Although the Twins didn’t look very good in Game One, it was still a great time. A big part of that for me had to do with the Twins Daily community. Before going to Puerto Rico, I talked with another community member about meeting up there, and sure enough I met and sat with Ben for the whole first game. It was great getting to know and share such a cool experience with another Twins Daily fan!

Speaking of gringo fans like ourselves, there were plenty at the game, but it’s hard to say which team had more there. If I had to say, I’d lean towards Cleveland edging out the Twins in that department. Just like my experience with the local fans, everyone was really nice and didn’t hesitate to stop and chat whenever there was a chance.

During the day before the second game, my Dad and I took the chance to check out San Juan. During our day of sight seeing in the historic Old San Juan, we learned that the power had gone down island wide. This coincided with the sound of gasoline generators powering up, with the noise filling the 400-year-old streets throughout the day.

This is when I truly felt the meaning of this series for the Puerto Rican people. Many that we talked to during that second day seemed to take the outage in stride, continuing to go about their business as best they could. I was still able to get a cold beer and people around me were still served their lunches at the local bar. The bartender said that these outages happened every once in awhile, and never lasted as long as predicted (he was right, this one lasted six hours and not the 24-48 predicted). There were still plenty of signs of damage from Maria around town; many buildings with tarps on their roofs and trees uprooted in parks. Traffic lights were intermittent at best, with cars jockeying for position to sneak across. With daily life still in disarray, people seemed genuinely proud to be able to go to a game and cheer for Lindor and Berrios. Not only were they the pride of the island, the game was something that the locals could do to forget about the power outages and other continuing issues for three (or six) hours.

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After stopping at the beach and a local beer garden to sample some local craft brews, we headed to game two. This one turned out to be one of the more amazing games I’ve ever seen live. I myself was nervous for Berrios as he stepped to the mound, and after the somewhat rocky first (for his standards anyway), I was worried he might have let his nerves get the better of him. Boy, was I wrong. Watching Berrios duel another great pitcher in Corrasco for seven great innings was a sight to behold. I was actually somewhat disappointed the crowd wasn’t behind Berrios even more than they were, as he was really dealing. I was also disappointed Molitor didn’t at least send him out to get one out in the eighth and get the ovation he deserved from his home crowd.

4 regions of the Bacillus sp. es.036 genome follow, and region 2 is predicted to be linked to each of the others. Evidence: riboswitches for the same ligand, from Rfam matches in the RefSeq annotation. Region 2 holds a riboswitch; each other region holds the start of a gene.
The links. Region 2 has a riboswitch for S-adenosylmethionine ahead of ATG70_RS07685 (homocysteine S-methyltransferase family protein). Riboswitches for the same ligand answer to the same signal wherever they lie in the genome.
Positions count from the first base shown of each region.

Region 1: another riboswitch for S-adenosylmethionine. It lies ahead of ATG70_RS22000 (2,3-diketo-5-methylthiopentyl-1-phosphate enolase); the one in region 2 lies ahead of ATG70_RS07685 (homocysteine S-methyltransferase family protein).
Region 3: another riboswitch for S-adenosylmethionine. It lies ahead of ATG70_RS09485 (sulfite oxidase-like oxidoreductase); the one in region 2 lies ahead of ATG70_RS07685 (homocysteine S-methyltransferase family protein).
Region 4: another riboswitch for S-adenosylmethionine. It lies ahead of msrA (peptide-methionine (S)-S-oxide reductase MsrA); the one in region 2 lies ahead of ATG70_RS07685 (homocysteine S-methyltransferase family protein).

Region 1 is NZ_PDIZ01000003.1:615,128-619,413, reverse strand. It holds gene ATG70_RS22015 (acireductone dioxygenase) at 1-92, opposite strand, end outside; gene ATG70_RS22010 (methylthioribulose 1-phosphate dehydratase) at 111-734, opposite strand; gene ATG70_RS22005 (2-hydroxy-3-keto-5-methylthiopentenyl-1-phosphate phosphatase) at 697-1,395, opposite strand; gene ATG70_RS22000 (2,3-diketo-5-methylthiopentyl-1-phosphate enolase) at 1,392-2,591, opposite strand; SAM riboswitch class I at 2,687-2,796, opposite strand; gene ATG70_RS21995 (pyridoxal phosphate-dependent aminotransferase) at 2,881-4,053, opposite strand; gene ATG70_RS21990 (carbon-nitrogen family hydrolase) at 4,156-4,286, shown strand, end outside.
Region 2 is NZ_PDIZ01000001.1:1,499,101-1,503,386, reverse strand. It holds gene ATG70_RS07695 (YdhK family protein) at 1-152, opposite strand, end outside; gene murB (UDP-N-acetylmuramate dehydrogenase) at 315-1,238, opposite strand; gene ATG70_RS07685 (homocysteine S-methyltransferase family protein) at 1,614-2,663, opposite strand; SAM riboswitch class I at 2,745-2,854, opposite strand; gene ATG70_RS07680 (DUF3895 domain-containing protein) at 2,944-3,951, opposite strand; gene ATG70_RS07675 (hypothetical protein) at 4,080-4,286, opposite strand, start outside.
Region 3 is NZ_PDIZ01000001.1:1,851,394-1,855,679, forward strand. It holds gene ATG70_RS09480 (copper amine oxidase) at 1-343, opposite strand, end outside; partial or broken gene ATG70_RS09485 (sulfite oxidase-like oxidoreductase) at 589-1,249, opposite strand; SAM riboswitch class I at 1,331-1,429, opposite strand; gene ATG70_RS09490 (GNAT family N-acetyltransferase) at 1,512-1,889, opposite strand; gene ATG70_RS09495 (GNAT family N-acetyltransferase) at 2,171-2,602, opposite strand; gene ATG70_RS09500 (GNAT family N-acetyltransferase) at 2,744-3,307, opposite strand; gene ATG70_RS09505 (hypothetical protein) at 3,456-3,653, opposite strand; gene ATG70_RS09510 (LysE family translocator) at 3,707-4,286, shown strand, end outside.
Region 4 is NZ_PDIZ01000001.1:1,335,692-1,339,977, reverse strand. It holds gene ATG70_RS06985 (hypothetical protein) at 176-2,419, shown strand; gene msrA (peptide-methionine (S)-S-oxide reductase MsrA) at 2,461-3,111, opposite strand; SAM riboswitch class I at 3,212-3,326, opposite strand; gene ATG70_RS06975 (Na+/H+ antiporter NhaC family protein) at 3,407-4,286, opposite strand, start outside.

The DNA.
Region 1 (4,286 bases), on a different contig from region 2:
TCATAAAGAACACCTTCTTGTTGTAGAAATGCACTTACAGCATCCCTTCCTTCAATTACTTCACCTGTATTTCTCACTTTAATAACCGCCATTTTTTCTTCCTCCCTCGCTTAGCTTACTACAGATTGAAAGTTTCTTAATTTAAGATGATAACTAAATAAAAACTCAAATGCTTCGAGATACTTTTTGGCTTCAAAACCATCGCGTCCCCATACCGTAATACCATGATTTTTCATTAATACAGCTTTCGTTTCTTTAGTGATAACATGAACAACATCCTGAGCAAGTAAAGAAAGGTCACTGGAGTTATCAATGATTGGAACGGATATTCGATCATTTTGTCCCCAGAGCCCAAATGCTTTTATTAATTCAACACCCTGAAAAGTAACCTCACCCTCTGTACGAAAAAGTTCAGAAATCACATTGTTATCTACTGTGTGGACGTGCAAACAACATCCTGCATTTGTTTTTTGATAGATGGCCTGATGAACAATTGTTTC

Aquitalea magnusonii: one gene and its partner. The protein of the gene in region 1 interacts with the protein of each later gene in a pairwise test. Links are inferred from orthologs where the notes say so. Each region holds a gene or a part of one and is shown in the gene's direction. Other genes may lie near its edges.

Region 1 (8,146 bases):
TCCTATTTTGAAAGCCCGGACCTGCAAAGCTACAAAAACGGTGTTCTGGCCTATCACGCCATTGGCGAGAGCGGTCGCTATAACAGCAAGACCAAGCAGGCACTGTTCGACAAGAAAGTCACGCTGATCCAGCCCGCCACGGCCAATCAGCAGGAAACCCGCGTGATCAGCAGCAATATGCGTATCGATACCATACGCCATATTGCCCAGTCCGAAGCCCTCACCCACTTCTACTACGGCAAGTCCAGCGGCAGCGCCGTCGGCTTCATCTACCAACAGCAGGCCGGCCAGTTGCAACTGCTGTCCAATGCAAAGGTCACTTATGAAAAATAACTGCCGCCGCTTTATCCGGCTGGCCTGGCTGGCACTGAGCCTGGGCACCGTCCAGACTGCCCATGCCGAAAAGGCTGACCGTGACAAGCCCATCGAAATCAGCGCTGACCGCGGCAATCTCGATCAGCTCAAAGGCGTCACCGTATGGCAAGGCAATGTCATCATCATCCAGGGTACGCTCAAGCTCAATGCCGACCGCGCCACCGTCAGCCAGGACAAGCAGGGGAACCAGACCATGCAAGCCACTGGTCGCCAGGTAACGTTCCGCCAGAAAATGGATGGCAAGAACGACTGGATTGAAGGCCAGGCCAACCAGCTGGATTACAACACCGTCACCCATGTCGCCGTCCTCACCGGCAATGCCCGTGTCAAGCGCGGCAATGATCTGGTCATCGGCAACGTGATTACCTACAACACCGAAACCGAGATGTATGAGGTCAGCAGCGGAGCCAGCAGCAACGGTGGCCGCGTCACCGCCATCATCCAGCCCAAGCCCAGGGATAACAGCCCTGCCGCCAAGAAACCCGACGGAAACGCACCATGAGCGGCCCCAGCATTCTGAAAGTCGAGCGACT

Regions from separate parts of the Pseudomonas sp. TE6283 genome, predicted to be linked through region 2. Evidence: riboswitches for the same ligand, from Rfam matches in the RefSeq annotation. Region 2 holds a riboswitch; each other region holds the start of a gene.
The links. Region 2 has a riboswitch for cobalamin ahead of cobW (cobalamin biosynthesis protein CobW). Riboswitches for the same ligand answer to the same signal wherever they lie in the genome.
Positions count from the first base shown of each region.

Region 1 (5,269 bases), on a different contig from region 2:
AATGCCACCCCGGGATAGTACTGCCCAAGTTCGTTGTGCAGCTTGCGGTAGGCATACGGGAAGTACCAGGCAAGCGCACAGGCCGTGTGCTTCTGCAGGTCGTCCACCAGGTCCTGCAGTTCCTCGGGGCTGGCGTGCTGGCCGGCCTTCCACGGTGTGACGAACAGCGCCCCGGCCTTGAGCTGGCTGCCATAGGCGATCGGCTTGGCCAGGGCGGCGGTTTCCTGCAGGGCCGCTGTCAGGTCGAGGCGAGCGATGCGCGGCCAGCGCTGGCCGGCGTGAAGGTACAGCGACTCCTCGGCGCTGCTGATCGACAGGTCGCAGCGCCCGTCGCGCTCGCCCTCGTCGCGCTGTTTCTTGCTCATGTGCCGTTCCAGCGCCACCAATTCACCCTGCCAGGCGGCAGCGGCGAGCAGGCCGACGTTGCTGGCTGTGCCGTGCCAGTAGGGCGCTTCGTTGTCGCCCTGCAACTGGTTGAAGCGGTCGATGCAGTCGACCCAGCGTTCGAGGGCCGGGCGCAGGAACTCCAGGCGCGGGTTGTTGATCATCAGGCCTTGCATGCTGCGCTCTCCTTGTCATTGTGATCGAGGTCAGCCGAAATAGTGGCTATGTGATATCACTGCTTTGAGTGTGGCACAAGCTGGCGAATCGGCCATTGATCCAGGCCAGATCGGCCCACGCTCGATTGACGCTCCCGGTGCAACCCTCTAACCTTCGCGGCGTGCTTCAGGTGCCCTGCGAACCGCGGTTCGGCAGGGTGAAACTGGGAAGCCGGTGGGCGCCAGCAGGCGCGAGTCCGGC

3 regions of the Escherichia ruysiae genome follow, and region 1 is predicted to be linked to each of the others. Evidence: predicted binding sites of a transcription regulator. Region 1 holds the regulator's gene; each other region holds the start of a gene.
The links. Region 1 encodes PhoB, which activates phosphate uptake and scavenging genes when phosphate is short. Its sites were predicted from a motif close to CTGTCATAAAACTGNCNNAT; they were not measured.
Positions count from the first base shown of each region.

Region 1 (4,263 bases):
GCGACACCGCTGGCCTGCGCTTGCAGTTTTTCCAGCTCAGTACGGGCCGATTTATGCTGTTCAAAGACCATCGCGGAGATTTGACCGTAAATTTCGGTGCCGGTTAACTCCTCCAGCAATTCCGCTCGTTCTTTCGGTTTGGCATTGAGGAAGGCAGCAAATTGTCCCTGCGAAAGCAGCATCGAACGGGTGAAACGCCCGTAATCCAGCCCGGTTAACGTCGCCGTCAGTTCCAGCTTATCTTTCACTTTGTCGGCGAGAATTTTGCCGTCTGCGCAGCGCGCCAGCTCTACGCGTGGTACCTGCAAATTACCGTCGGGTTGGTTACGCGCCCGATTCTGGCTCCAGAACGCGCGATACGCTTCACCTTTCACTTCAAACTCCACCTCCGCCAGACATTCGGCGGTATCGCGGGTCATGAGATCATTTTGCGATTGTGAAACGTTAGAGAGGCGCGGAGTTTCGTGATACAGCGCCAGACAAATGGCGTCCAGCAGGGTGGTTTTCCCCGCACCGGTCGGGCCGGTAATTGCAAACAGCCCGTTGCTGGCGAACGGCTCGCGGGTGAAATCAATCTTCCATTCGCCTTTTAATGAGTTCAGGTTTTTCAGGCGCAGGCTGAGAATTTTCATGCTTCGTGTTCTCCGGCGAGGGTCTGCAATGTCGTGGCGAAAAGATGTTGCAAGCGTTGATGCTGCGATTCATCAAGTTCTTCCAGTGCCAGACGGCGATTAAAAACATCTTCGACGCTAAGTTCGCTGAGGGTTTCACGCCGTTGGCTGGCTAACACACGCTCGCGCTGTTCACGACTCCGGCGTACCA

After taking out Berrios, it seemed that the futility of both teams at the plate was the theme for the rest of the game. Seeing both teams squander chances inning after inning became frustrating, especially because I had an early flight the next morning to get back to work in the DR. But I certainly didn’t complain when Sano blasted the ball to left to tie it up in the 14th, and I didn’t complain when the Twins got out of a jam in the 15th. The walk-off in the 16th provided the perfect who’s who in a wild night of baseball. First, of course, Rosario deserved to be the winning run after being the perfect ambassador for our team in his home country and for his country in our hometown. Second, we got to see Logan Morrison, who didn’t get on base in the six previous attempts and who was hitting sub .070 get on base on a fluky play. Finally, we got to see a guy in Ryan LaMarre who has been overlooked year after year and who didn’t even start the game get his first walk-off hit.

By the end of the game, I think most fans were just hoping one of the teams could score and get it over with. I was impressed with how many people stayed for the whole thing, it being past midnight by the time the game was over, but the stadium may have been a third full by the end. Regardless, seeing Eddie get to jump around the field after the walk-off made it all worth it.

And even if the Twins would have lost that game, it would have been worth it. Worth it to add another stadium and city to my passport, to try a few new beers, and to hang out with my Dad for a couple days. But most of all to see that baseball can still be a force for good and positivity for people going through tough times, wherever they are.

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Carole Keller
Apr 19 2018 10:24 PM
Luke, thank you. This was a great read!
    • USAFChief, Jerr and diehardtwinsfan like this
Good stuff!

Great read, just a quick nit - Puerto Rico isn't another country.

    • Mike Sixel, hugelycat and Luke Albrecht like this

Love this. Thanks for writing it! Also, extremely jealous.


Great read, just a quick nit - Puerto Rico isn't another country.